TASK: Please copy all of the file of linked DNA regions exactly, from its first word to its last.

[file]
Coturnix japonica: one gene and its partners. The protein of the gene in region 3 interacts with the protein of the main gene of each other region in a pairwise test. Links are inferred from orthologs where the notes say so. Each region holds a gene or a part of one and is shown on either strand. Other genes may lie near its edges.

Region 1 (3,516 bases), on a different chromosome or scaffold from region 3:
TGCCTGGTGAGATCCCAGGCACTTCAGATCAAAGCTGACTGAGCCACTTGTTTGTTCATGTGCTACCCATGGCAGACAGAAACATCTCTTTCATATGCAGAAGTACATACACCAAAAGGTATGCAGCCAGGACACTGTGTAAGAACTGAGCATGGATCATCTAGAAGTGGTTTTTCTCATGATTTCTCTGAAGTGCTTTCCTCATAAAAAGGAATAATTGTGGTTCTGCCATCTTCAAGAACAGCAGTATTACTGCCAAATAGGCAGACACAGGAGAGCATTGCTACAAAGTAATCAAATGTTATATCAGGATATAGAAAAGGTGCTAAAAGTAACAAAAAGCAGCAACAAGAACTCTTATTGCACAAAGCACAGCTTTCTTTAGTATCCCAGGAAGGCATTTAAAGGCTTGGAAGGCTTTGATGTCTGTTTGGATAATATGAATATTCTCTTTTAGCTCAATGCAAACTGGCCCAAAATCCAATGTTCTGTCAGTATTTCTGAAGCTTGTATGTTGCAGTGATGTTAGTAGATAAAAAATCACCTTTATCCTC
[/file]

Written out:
Coturnix japonica: one gene and its partners. The protein of the gene in region 3 interacts with the protein of the main gene of each other region in a pairwise test. Links are inferred from orthologs where the notes say so. Each region holds a gene or a part of one and is shown on either strand. Other genes may lie near its edges.

Region 1 (3,516 bases), on a different chromosome or scaffold from region 3:
TGCCTGGTGAGATCCCAGGCACTTCAGATCAAAGCTGACTGAGCCACTTGTTTGTTCATGTGCTACCCATGGCAGACAGAAACATCTCTTTCATATGCAGAAGTACATACACCAAAAGGTATGCAGCCAGGACACTGTGTAAGAACTGAGCATGGATCATCTAGAAGTGGTTTTTCTCATGATTTCTCTGAAGTGCTTTCCTCATAAAAAGGAATAATTGTGGTTCTGCCATCTTCAAGAACAGCAGTATTACTGCCAAATAGGCAGACACAGGAGAGCATTGCTACAAAGTAATCAAATGTTATATCAGGATATAGAAAAGGTGCTAAAAGTAACAAAAAGCAGCAACAAGAACTCTTATTGCACAAAGCACAGCTTTCTTTAGTATCCCAGGAAGGCATTTAAAGGCTTGGAAGGCTTTGATGTCTGTTTGGATAATATGAATATTCTCTTTTAGCTCAATGCAAACTGGCCCAAAATCCAATGTTCTGTCAGTATTTCTGAAGCTTGTATGTTGCAGTGATGTTAGTAGATAAAAAATCACCTTTATCCTC